117. 117. Iwakiri M, Mizukami K, Ikonomovic M, Ishikawa M, Hidaka S, Abrahamson E, et al. Changes in hippocampal GABABR1 subunit expression in Alzheimer’s patients: association with Braak staging. Acta Neuropathologica. 2005;109(5):467–474. pmid:15759131
  118. 118. Hossini AM, Megges M, Prigione A, Lichtner B, Toliat MR, Wruck W, et al. Induced pluripotent stem cell-derived neuronal cells from a sporadic Alzheimer’s disease donor as a model for investigating AD-associated gene regulatory networks. BMC Genomics. 2015 Jan;16(1):84. pmid:25765079
  119. 119. Ristic G, Tsou WL, Todi SV. An optimal ubiquitin-proteasome pathway in the nervous system: the role of deubiquitinating enzymes. Frontiers in Molecular Neuroscience. 2014 Jul;7:72–. pmid:25191222
  120. 120. Kowalski JR, Juo P. The Role of Deubiquitinating Enzymes in Synaptic Function and Nervous System Diseases. Neural Plasticity. 2012;2012:13.
  121. 121. Blalock EM, Chen KC, Stromberg AJ, Norris CM, Kadish I, Kraner SD, et al. Harnessing the power of gene microarrays for the study of brain aging and Alzheimer’s disease: Statistical reliability and functional correlation. Ageing Research Reviews. 2005;4(4):481–512. Gene Expression During Aging. pmid:16257272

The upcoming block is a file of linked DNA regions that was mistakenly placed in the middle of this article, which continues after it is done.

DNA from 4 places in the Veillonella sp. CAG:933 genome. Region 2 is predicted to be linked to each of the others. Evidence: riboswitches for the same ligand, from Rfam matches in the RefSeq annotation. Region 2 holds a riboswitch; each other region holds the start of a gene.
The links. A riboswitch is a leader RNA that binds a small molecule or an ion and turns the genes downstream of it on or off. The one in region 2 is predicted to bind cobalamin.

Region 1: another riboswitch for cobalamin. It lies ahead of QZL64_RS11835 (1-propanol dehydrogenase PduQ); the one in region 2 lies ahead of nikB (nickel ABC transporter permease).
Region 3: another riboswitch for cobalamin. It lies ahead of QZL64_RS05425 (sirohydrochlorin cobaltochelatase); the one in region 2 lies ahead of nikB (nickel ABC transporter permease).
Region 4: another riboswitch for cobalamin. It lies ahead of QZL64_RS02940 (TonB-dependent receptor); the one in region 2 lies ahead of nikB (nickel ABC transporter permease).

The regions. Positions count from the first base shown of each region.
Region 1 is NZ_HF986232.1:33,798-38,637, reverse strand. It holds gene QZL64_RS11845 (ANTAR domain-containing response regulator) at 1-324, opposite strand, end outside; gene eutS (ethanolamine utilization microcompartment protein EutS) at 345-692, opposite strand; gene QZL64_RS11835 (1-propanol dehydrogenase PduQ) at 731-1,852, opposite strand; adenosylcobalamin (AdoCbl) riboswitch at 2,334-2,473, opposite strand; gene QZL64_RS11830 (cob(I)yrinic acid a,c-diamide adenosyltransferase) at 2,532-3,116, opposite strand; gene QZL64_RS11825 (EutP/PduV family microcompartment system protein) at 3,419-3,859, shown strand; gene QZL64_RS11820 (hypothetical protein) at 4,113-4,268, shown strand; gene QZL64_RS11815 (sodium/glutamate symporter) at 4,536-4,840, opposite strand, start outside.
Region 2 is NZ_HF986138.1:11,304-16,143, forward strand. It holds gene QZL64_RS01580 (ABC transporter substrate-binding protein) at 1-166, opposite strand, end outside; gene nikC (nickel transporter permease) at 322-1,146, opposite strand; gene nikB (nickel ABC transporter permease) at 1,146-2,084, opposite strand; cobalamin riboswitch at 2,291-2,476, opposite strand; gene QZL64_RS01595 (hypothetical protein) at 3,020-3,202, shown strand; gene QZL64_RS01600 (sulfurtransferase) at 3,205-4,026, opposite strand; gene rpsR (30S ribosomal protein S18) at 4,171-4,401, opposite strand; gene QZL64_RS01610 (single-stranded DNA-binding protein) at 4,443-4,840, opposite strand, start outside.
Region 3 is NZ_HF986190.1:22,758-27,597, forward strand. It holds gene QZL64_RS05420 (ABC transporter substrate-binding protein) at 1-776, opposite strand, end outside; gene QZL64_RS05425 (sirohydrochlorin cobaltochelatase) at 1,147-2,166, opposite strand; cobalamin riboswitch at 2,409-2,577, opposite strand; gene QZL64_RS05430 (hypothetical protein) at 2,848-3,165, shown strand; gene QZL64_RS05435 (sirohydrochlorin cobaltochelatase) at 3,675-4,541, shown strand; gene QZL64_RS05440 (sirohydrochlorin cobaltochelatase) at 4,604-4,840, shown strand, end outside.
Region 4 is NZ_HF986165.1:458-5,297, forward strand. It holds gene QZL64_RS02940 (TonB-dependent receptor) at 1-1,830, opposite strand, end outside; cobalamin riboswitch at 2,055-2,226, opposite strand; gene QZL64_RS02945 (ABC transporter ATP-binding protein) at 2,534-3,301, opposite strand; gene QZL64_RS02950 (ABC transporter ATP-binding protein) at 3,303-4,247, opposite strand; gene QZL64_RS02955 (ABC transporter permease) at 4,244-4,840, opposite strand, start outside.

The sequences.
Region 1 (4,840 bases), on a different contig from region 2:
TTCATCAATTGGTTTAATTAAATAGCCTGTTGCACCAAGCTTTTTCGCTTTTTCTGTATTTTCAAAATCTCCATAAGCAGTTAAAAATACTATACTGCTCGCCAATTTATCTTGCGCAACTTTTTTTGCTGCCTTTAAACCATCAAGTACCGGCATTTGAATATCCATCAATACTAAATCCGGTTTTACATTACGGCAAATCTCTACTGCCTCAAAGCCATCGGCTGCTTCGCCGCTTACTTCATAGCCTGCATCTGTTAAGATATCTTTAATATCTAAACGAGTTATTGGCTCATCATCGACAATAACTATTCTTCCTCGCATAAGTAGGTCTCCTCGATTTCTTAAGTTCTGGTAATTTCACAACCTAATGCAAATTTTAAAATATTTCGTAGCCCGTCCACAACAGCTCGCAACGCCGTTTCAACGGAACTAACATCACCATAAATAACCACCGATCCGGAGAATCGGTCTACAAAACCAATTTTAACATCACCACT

122. 122. Tan MG, Chua WT, Esiri MM, Smith AD, Vinters HV, Lai MK. Genome wide profiling of altered gene expression in the neocortex of Alzheimer’s disease. Journal of Neuroscience Research. 2010;88(6):1157–1169. pmid:19937809
  123. 123. Arefin AS, Mathieson L, Johnstone D, Berretta R, Moscato P. Unveiling Clusters of RNA Transcript Pairs Associated with Markers of Alzheimer’s Disease Progression. PLoS ONE. 2012 09;7(9):e45535. pmid:23029078
  124. 124. Saleh AZM, Fang AT, Arch AE, Neupane D, Fiky AE, Krolewski JJ. Regulated proteolysis of the IFNaR2 subunit of the interferon-alpha receptor. Oncogene. 2004 Aug;23(42):7076–7086. pmid:15286706
  125. 125. El Fiky A, Arch AE, Krolewski JJ. Intracellular domain of the IFNaR2 interferon receptor subunit mediates transcription via Stat2. Journal of Cellular Physiology. 2005;204(2):567–573. pmid:15717316
  126. 126. Wilcock DM. Neuroinflammation in the Aging Down Syndrome Brain; Lessons from Alzheimer’s Disease. Current Gerontology and Geriatrics Research. 2012;2012:10.
  127. 127. Schedin-Weiss S, Winblad B, Tjernberg LO. The role of protein glycosylation in Alzheimer disease. FEBS Journal. 2014;281(1):46–62. pmid:24279329
  128. 128. Liu F, Zaidi T, Iqbal K, Grundke-Iqbal I, Merkle RK, Gong CX. Role of glycosylation in hyperphosphorylation of tau in Alzheimer’s disease. FEBS Letters. 2002;512:101–106. pmid:11852060